Energy regulators have extended the deadlines for submissions in hearings on a $500-million natural gas pipeline expansion project because of the pandemic, but have ruled out an indefinite adjournment.
Some First Nations involved in the hearings before the Canada Energy Regulator Commission on Nova Gas Transmission Ltd.’s plan to build an 85-kilometre pipeline asked for an adjournment until all pandemic health restrictions have been lifted.
The O’Chiese First Nation, at Maskwacis, was among those who supported delaying the hearings until all health restrictions have been relaxed — or if that cannot be granted, a delay at least until August.
Samson Cree Nation also asked for additional time between steps in the hearing process.
Nova opposed the delays, saying it could jeopardize lining up the necessary construction approvals to keep the project on schedule, which could drive up costs.
Nova hopes to have the $509-million project done by 2022. Construction on 40- and 45-kilometre sections of pipeline northwest and southwest of Rocky Mountain House is planned to start in early 2021.
The project is expected to add $285 million to the province’s GDP with $175 million in wages projected.
The Canadian Association of Petroleum Producers also opposed an adjournment because of the potential financial impact.
The commission rejected an adjournment, but offered a compromise.
“Recognizing that parties are affected by pandemic limitations, the commission has decided to give generous lead time before the next hearing step is to occur.”
The commission says it recognizes that COVID-19 is “creating extraordinary and devastating effects. For Indigenous parties, the impacts may be felt even more keenly.”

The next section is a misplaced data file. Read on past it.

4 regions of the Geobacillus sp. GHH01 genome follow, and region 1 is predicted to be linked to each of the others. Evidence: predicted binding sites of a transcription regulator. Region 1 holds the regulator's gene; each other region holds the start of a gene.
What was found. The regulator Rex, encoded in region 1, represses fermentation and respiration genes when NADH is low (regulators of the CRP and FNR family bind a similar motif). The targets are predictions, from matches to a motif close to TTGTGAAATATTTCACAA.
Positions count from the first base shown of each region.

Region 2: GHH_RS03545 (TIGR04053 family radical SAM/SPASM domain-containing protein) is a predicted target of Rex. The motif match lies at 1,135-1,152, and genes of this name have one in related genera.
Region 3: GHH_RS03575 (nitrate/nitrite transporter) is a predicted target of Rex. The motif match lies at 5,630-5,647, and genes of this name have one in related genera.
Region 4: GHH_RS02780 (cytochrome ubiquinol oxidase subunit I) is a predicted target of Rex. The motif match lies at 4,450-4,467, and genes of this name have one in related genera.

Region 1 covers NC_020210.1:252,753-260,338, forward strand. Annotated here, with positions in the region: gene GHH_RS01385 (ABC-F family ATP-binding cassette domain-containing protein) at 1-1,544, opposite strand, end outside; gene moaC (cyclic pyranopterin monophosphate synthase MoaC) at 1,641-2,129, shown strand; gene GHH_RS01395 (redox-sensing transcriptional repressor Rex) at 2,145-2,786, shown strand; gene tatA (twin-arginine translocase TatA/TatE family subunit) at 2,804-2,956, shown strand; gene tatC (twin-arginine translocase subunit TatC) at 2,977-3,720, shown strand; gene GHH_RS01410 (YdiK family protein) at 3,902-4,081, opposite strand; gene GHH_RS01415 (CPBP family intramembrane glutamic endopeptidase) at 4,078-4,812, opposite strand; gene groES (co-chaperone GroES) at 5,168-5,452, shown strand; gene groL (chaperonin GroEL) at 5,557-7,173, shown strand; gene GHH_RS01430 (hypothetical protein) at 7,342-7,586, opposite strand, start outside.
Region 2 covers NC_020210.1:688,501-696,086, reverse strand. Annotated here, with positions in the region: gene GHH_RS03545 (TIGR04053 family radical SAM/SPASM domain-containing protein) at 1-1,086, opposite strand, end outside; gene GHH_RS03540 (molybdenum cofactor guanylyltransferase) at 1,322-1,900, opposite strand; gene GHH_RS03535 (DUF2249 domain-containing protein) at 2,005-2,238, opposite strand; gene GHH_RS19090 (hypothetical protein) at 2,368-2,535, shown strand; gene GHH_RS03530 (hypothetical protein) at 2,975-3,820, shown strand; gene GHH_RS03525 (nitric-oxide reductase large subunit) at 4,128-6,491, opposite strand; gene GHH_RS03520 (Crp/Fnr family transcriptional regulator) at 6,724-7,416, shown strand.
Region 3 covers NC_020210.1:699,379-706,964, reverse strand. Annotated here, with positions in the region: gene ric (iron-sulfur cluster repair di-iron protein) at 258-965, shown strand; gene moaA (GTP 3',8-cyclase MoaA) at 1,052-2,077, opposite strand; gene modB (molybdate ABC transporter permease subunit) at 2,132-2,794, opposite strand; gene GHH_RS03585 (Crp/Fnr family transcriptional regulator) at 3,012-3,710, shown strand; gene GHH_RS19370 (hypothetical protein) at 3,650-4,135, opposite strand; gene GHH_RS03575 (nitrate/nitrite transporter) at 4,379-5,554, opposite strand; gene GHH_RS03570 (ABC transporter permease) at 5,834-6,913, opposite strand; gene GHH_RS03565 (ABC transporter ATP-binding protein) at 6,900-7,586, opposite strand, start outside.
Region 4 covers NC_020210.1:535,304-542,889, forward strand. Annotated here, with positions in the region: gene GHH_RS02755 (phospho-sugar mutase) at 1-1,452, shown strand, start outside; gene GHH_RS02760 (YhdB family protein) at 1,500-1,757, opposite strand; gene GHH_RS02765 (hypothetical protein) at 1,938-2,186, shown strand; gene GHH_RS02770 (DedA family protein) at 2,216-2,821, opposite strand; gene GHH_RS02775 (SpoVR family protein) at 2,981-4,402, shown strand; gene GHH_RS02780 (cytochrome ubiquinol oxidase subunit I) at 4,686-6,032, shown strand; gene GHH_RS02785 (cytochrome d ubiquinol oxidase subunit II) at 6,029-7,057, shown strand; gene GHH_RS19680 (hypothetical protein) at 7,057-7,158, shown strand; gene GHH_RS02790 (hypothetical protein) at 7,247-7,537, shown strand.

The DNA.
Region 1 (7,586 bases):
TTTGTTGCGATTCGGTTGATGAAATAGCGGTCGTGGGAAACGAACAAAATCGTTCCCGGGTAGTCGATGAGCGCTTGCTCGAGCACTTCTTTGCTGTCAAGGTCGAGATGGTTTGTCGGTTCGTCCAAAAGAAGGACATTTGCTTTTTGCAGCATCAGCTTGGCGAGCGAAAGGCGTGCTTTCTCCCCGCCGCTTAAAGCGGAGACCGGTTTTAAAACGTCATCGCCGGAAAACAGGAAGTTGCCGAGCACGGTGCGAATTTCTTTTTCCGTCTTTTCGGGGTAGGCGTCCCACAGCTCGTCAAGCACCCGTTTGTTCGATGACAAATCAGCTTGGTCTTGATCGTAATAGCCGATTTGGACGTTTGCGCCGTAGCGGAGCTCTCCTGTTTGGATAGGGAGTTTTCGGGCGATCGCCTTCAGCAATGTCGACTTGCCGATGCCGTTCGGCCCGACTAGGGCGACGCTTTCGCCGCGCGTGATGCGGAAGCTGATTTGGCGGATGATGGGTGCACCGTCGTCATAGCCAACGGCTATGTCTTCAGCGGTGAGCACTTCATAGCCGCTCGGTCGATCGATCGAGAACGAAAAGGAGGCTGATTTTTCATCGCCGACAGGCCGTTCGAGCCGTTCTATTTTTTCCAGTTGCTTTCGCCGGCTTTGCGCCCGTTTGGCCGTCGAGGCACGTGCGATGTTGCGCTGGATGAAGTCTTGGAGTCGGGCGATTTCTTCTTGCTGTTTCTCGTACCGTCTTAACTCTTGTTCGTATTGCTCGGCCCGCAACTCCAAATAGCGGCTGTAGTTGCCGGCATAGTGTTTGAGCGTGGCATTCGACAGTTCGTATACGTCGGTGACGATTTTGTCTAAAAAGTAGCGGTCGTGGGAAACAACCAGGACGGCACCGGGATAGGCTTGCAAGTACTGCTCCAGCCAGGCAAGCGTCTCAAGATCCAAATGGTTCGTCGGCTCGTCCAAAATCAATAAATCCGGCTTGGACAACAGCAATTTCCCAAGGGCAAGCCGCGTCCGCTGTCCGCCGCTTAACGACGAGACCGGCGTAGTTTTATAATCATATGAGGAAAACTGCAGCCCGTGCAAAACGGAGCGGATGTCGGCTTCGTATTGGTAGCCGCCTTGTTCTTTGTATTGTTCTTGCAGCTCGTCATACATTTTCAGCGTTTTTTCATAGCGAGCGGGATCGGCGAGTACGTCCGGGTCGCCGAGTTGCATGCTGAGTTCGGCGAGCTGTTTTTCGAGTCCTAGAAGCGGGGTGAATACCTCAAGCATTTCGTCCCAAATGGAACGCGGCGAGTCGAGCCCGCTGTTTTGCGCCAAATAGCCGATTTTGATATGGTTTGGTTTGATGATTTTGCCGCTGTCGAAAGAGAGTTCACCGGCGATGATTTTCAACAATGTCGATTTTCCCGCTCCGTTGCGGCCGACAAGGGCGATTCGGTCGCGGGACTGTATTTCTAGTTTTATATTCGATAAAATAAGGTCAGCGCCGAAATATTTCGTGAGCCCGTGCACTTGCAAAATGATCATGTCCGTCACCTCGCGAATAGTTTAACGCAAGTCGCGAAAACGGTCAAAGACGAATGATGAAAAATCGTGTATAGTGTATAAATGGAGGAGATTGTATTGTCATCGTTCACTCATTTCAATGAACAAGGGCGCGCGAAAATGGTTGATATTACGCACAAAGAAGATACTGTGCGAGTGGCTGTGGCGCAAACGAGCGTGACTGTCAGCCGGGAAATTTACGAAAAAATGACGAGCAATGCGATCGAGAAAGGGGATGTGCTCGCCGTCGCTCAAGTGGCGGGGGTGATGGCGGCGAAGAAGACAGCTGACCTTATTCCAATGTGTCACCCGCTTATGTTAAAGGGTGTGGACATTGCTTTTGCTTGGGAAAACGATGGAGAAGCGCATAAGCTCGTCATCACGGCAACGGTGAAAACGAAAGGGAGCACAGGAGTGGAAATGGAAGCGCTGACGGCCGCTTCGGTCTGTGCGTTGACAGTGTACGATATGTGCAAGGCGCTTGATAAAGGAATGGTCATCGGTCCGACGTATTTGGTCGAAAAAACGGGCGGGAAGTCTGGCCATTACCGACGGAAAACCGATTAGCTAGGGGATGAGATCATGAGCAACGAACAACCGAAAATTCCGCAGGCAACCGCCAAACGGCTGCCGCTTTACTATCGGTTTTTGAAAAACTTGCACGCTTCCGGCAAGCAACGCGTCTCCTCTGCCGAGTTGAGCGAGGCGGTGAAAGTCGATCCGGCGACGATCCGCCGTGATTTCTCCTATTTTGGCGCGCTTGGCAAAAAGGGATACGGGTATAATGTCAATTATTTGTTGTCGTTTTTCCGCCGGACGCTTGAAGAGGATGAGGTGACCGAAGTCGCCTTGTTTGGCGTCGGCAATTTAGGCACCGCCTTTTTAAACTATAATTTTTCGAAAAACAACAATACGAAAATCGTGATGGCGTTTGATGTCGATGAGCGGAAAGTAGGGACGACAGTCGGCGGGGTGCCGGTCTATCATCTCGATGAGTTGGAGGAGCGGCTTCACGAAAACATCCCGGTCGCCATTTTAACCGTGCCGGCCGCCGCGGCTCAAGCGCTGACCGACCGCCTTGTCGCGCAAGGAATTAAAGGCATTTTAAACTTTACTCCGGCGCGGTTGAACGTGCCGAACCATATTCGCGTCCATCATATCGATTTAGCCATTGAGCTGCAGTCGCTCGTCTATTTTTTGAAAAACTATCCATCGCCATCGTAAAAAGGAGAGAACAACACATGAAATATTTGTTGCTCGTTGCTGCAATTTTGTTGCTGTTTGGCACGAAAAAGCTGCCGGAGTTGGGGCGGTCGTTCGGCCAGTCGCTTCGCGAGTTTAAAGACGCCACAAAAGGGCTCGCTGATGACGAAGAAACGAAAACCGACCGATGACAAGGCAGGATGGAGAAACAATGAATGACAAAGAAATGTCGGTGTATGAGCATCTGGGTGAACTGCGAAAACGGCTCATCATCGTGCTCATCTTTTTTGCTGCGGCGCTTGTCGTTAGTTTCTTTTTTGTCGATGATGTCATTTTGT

While the commission wants to maintain good relationships with Indigenous peoples, it must review the application as “expeditiously as circumstances or fairness permit and within the legislated time limit.”
If some degree of regulatory certainty is not achieved, it could prejudice Nova, its customers and potentially the “broad Canadian interest.
“This will be the case if the project is delayed, even during a pandemic, and if Canadian projects are not seen as competitive,” says the commission in its adjournment decision.
Intervenors will be given more time to file additional evidence, which was due by June 18. Requests for additional information and the replies will continue through July and August.
Indigenous groups went before the commission in January and February to present their views on the potential impact of the project. About a dozen representatives from Maskwacis’s Louis Bull Tribe and Samson Cree Nation spoke.
Louis Bull Tribe’s Clyde Rabbit said pipelines, pump jacks, rights-of-way and other industrial activity have already had a significant impact on traditional hunting lands. Wildlife and native plants have become more scarce.
Samson Cree Nation’s Besim Buffalo also spoke of the declining wildlife, contaminated creeks and the damage done to plants by pesticides used around pipelines and other industrial sites.